There's a lot I could say here, though most of it has been said. I would agree that prostitution is the ideal candidate for subsidiarity, mainly because my concern about it is only that it not bother me. On one end of the scale, the legendary ranches in some of Nevada's more laditudiarian counties are properly the concern of the residents of those counties, but surely none of mine. On the other end, I will happily pass any law necessary to prevent my having to pass a fishnet-clad trollop on the walk with my kids to the park.
But surely the arguments for legalization are sterile; on the contrary, if anything, the momentum is on the side of further federal restrictions. Liberals, having lost (or rather, discarded) the ability to discuss morality in terms other than power and exploitation, have framed their opposition to the trade in those terms: ie. pimps and johns use disproportionate power to exploit the women involved. The notion that the women are somehow victims rather than perpetrators is an absurd caricature of prostitution as it is actually practiced at the level of Eliot Spitzer (for instance). If the caricature is deployed on behalf of increasing the penalties for customers, okay, its dumb reasoning, but whatever. If it requires lowering the penalties for the escorts, then it's time to throw a flag on a foul play.
But that's not really what I want to write about. The subject of today's post is liberals' touching belief in the words "consenting adults" to wave away all objections.
Liberals are exceedingly selective about applying this standard. It does not apply to, say, an employer freely contracting with an employee a wage less than the legal minimum, for instance, nor does it apply to the flesh trade for those who oppose it -- for you see, these are commercial transactions that possess power differentials, and are therefore exploitative.
And sex? It depends. Liberals do not always speak with one voice. Some follow their reasoning to its logical conclusion; others stop well short of that. But pointing out liberal inconsistency is shooting fish in a barrel; it's still not why I'm writing this post.
Liberals invoke "consent", to the extent they do, as in the natural order of things. In my libertarian youth I drank deeply from this well myself, at least in regard to the law; Locke's Second Treatise was one of my favorite reads. But I have come to realize, much as I still value consent, or more broadly, freedom, as a good among many, that it is very much a cultural artifact.
I would say this is particularly true as applied to sex. Without being an historian or an anthropologist, I can say with a fair amount of certainty that from the days of our hunter-gatherer past, sexual access to women has been regarded as a valuable resource. Wars have been fought over it, and when the last blood had been spilt, well, to the victor go the spoils; consent of the women involved couldn't have been more beside the point.
"Phi's in favor of rape!" I can almost hear the usual screeching. Well, no. But I am trying to provide some historical perspective. We have, in fact, done much to prevent rape at the wholesale level described above. But we have done this by (1) building a nation-state capable of defending itself from external aggressors and (2) obtaining "consent of the governed" at a level sufficient to provide effective enforcement of the laws. These have allowed us to carve out a space where a women's consent is a necessary precondition to the lawful engagement of sexual relations. This is as it should be. But to say that consent is always and everywhere a sufficient condition is a different matter.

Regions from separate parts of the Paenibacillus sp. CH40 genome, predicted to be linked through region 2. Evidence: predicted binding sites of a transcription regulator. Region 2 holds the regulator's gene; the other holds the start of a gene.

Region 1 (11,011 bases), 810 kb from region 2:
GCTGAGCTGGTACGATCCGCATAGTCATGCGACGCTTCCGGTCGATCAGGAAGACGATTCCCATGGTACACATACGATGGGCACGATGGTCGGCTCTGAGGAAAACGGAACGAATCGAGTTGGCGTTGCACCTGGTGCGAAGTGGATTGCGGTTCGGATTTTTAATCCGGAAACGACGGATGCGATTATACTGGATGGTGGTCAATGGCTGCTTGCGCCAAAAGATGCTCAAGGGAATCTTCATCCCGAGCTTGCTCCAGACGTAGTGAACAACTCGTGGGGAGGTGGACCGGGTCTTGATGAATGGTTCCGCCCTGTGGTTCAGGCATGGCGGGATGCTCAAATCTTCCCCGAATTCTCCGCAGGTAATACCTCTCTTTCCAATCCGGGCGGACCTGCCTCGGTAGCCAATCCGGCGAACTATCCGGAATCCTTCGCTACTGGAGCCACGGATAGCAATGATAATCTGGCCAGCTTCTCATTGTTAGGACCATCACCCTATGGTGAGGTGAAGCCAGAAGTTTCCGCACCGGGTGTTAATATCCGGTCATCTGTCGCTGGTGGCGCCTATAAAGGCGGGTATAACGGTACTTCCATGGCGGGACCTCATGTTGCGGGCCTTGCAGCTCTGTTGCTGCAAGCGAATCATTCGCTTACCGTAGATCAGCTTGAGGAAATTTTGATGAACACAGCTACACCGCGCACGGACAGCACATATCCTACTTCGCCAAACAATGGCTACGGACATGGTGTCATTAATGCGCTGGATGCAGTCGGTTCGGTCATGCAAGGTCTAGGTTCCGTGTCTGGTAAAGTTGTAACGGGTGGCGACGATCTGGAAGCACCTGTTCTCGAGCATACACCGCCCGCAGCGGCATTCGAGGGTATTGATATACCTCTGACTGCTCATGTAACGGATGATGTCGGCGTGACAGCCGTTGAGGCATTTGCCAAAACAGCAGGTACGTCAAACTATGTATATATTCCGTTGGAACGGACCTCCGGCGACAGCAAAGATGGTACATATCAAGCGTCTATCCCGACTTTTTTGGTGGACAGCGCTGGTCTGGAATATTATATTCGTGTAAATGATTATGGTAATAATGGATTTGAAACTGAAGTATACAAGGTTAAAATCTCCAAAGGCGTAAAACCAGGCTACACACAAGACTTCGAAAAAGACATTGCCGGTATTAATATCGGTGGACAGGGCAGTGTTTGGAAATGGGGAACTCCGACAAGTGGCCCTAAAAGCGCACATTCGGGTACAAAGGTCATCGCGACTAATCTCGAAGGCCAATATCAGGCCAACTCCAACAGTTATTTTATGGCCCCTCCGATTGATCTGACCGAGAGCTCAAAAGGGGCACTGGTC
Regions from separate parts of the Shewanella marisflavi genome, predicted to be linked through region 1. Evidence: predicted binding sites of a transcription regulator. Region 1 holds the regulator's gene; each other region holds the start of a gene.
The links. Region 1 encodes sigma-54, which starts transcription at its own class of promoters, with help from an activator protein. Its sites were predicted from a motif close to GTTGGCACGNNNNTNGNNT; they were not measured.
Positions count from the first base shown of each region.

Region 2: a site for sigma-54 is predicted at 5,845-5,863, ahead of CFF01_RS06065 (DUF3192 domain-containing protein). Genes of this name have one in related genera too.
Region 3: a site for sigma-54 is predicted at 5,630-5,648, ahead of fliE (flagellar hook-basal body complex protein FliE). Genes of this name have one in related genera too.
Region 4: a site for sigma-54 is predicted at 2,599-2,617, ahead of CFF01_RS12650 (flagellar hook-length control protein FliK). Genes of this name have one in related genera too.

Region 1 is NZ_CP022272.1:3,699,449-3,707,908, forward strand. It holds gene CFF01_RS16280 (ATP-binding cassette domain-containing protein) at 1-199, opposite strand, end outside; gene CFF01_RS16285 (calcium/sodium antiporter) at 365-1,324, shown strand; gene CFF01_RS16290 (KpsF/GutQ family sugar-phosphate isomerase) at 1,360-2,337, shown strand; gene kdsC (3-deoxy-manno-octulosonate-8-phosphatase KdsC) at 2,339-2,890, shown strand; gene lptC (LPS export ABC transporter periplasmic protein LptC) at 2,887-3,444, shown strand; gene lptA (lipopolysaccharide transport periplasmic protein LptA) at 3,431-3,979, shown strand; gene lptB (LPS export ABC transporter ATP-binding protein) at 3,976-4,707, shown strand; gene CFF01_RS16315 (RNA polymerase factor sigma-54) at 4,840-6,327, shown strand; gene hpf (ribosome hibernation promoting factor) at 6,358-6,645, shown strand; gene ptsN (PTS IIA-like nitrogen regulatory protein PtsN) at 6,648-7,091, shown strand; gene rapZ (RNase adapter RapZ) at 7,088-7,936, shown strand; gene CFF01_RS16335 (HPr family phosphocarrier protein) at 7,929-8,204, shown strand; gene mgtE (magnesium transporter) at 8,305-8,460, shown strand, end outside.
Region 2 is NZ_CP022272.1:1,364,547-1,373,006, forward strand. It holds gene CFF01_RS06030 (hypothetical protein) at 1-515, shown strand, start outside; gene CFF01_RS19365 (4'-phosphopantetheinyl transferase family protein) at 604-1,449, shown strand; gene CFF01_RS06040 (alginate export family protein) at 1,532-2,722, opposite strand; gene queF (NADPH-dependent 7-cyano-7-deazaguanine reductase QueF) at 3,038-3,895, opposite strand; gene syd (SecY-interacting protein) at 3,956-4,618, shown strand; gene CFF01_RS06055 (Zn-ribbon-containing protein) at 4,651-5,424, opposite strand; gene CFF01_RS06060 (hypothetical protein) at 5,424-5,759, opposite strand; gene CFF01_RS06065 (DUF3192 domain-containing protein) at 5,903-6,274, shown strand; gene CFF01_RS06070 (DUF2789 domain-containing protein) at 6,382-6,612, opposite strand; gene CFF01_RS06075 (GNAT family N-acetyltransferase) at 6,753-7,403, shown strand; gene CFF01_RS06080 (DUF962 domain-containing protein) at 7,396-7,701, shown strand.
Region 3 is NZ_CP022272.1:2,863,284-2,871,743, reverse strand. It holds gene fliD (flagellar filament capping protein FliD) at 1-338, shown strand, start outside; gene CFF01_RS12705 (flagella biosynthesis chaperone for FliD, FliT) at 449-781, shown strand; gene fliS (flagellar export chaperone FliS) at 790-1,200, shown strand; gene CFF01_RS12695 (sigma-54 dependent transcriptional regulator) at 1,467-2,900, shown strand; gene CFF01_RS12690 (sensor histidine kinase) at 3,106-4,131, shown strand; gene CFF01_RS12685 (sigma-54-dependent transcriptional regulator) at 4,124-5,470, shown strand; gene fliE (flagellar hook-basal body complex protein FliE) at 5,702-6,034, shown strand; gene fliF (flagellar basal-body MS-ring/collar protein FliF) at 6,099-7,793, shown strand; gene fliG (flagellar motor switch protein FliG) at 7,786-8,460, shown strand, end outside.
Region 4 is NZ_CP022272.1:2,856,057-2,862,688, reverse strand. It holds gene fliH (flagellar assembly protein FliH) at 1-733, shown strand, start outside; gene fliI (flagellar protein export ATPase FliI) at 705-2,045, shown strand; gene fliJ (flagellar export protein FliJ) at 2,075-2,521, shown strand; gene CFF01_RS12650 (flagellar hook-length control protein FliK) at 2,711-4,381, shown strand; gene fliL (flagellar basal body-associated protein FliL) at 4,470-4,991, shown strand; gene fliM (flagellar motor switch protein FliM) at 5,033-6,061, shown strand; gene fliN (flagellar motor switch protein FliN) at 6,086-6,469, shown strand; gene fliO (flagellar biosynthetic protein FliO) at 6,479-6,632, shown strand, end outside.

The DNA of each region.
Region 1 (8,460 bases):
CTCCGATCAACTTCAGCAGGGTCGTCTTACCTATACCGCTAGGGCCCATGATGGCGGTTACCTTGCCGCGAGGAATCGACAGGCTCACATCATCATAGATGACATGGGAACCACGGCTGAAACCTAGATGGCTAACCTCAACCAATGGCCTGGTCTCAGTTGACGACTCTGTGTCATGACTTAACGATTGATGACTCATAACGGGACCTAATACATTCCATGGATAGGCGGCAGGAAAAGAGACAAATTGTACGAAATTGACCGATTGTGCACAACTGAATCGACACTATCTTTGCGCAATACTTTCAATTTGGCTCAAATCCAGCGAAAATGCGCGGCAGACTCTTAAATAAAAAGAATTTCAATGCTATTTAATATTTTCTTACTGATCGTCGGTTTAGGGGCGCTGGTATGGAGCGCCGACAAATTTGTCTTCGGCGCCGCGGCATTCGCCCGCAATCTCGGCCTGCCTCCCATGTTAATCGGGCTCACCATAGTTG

"The Constitution is not a suicide pact," wrote Justice Robert Jackson, and neither should the abstract idea of "consent" be allowed to undermine the society that protects it.
I heard a striking statistic about the demography of China. I have forgotten the generational span, but the numbers were startling: the generation that is coming of age, there will be 150 men for every 100 women. Now, chew on that for a moment. What do you think the attitude of the (150 - 100) x 1.3 billion chinamen without women will be toward liberal blathering about "consent" will be? Somehow I don't think they will be much impressed. Somehow, I doubt they will be amenable to abstract reasoning of any kind. I will predict, however, that these numbers describe a society that will either (1) launch a war (it won't matter much against whom) or (2) collapse into violent chaos of uncertain outcome.
There are some caveats worth mentioning here. The particular cultural practices and government policies that led to China' s demographic position are obviously different from the ones at play in the U.S. And for all the beta-male griping about the "woman shortage," and even my own jaundiced view of the hook-up culture, I will acknowledge that the "market inefficiencies" tend to work themselves out by the time women get into their 30s, and adultery and prostitution are as-yet non-mainstream phenomena.
However, this doesn't mean that our own cultural vectors are not pointing incrementally in either the Chinese direction or in some other "non-steady-state" direction all our own. It doesn't mean that every effort to arrest them should be dismissed with the "consenting adults" mantra, or that we should ignore opportunities to improve "affordable family formation".
Jim Manzi approaches the question from a more theoretical angle here.
And here an agreement (perhaps) from a woman living the life.